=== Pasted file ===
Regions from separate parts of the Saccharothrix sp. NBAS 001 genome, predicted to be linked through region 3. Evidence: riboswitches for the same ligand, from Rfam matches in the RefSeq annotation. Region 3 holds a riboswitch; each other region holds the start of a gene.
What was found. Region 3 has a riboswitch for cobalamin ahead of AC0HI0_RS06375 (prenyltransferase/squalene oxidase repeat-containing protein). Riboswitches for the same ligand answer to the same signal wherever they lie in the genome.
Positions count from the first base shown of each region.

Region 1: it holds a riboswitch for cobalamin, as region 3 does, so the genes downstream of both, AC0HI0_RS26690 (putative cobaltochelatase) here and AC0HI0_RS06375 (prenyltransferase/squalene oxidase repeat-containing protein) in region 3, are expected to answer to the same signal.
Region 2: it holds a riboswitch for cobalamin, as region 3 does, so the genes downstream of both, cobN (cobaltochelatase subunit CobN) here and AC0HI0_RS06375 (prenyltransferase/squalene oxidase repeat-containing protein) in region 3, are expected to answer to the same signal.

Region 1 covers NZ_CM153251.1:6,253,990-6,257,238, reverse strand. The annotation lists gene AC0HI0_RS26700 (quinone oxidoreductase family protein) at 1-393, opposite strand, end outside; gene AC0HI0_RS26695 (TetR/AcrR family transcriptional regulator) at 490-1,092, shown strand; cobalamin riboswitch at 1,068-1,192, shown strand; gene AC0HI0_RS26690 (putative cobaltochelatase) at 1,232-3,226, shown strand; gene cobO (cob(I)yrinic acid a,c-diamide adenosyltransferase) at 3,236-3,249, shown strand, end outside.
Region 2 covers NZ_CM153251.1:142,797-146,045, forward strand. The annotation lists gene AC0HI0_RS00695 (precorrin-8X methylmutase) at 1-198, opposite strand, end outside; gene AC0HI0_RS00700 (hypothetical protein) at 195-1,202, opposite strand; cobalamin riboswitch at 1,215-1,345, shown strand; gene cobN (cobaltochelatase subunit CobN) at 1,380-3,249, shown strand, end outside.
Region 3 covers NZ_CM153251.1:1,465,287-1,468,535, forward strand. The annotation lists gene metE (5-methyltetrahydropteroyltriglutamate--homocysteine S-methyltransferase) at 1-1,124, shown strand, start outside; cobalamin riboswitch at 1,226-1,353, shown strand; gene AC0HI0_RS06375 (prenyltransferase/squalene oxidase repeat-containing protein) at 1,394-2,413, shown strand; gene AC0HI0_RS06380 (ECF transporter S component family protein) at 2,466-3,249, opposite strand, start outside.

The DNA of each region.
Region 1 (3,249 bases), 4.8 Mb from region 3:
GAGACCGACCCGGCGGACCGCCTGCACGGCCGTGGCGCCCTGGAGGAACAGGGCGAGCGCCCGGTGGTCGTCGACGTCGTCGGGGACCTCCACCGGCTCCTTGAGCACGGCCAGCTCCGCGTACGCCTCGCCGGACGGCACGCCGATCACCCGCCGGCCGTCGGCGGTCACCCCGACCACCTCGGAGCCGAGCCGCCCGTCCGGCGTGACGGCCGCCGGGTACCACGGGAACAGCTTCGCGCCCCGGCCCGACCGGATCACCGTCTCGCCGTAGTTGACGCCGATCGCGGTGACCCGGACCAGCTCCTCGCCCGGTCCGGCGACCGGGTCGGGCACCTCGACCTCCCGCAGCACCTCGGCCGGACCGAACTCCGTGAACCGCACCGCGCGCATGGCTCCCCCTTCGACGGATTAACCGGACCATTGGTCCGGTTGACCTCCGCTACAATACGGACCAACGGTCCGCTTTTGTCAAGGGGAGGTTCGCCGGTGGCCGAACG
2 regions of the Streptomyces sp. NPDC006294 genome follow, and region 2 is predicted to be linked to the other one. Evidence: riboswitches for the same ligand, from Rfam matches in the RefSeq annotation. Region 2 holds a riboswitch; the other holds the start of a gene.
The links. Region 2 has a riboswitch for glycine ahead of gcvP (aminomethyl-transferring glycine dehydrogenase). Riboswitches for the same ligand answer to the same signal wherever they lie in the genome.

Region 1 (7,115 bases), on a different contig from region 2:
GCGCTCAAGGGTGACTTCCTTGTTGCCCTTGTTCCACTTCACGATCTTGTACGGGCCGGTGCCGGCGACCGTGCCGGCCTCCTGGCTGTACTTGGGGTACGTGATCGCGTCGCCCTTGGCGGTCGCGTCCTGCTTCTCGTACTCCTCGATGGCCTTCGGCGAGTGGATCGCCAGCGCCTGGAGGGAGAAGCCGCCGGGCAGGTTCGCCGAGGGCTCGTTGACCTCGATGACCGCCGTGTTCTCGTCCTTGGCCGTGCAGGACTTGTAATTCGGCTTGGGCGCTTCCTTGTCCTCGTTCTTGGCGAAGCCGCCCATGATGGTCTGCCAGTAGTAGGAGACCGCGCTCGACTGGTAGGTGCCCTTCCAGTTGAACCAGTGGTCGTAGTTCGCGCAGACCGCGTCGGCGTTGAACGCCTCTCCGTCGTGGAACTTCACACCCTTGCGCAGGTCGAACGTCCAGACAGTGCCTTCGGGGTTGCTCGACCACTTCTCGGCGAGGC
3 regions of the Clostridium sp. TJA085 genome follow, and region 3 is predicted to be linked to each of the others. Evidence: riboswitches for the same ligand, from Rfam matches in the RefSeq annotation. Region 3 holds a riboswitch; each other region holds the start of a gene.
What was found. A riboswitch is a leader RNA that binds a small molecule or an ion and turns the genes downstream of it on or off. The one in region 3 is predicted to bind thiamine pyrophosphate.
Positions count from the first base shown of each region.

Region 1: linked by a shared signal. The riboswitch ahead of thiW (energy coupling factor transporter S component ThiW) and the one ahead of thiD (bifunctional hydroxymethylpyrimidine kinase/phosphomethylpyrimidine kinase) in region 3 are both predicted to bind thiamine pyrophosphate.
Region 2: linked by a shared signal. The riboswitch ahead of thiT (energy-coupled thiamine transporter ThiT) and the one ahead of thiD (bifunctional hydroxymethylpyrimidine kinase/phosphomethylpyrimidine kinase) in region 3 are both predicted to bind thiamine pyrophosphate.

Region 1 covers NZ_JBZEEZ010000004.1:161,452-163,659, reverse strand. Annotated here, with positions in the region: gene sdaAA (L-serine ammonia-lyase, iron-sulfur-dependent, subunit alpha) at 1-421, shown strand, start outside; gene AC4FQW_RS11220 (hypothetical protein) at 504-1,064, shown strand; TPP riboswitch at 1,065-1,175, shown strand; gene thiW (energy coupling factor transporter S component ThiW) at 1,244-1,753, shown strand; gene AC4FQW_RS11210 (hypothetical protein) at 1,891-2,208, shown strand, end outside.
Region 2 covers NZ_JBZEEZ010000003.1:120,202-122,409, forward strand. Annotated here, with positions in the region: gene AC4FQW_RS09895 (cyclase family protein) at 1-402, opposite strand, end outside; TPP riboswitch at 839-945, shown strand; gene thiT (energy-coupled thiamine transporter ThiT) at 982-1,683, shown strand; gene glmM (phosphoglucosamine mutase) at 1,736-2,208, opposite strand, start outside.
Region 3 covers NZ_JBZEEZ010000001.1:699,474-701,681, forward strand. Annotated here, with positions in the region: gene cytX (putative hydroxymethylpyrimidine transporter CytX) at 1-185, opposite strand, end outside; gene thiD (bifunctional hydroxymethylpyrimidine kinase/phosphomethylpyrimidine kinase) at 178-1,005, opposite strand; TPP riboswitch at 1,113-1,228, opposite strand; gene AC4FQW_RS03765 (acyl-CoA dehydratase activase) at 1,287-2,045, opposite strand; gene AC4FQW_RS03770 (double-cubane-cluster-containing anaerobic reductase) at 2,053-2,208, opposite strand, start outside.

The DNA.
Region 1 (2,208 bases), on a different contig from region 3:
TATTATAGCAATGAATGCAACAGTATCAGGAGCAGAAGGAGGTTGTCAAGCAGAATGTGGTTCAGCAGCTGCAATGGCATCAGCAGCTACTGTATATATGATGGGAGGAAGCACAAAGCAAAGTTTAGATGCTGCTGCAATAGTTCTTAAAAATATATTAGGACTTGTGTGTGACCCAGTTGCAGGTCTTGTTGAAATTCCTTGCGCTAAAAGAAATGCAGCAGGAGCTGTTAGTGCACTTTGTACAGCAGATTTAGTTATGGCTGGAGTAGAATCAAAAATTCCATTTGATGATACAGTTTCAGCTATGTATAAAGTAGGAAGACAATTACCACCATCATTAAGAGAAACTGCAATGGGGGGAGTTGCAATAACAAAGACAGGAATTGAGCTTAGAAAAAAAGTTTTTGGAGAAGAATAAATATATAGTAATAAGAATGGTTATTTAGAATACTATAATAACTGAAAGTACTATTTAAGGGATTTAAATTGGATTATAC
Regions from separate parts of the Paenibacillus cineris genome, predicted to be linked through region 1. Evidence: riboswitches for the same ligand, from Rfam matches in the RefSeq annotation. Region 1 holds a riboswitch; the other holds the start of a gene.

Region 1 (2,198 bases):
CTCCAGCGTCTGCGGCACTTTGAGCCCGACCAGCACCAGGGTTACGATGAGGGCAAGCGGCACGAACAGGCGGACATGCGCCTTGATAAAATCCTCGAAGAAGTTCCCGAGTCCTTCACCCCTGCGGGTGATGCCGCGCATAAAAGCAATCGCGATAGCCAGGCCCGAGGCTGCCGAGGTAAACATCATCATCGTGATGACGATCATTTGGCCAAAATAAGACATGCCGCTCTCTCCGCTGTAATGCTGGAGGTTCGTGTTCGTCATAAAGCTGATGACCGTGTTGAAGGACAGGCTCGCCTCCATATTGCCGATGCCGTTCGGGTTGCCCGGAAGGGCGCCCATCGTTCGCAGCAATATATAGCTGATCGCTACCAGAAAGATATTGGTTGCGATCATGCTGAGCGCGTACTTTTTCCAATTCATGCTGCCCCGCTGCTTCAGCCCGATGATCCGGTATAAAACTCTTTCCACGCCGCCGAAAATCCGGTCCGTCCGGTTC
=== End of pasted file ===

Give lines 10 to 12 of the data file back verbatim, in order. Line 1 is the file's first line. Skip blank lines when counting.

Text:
Region 1 (3,249 bases), 4.8 Mb from region 3:
GAGACCGACCCGGCGGACCGCCTGCACGGCCGTGGCGCCCTGGAGGAACAGGGCGAGCGCCCGGTGGTCGTCGACGTCGTCGGGGACCTCCACCGGCTCCTTGAGCACGGCCAGCTCCGCGTACGCCTCGCCGGACGGCACGCCGATCACCCGCCGGCCGTCGGCGGTCACCCCGACCACCTCGGAGCCGAGCCGCCCGTCCGGCGTGACGGCCGCCGGGTACCACGGGAACAGCTTCGCGCCCCGGCCCGACCGGATCACCGTCTCGCCGTAGTTGACGCCGATCGCGGTGACCCGGACCAGCTCCTCGCCCGGTCCGGCGACCGGGTCGGGCACCTCGACCTCCCGCAGCACCTCGGCCGGACCGAACTCCGTGAACCGCACCGCGCGCATGGCTCCCCCTTCGACGGATTAACCGGACCATTGGTCCGGTTGACCTCCGCTACAATACGGACCAACGGTCCGCTTTTGTCAAGGGGAGGTTCGCCGGTGGCCGAACG
2 regions of the Streptomyces sp. NPDC006294 genome follow, and region 2 is predicted to be linked to the other one. Evidence: riboswitches for the same ligand, from Rfam matches in the RefSeq annotation. Region 2 holds a riboswitch; the other holds the start of a gene.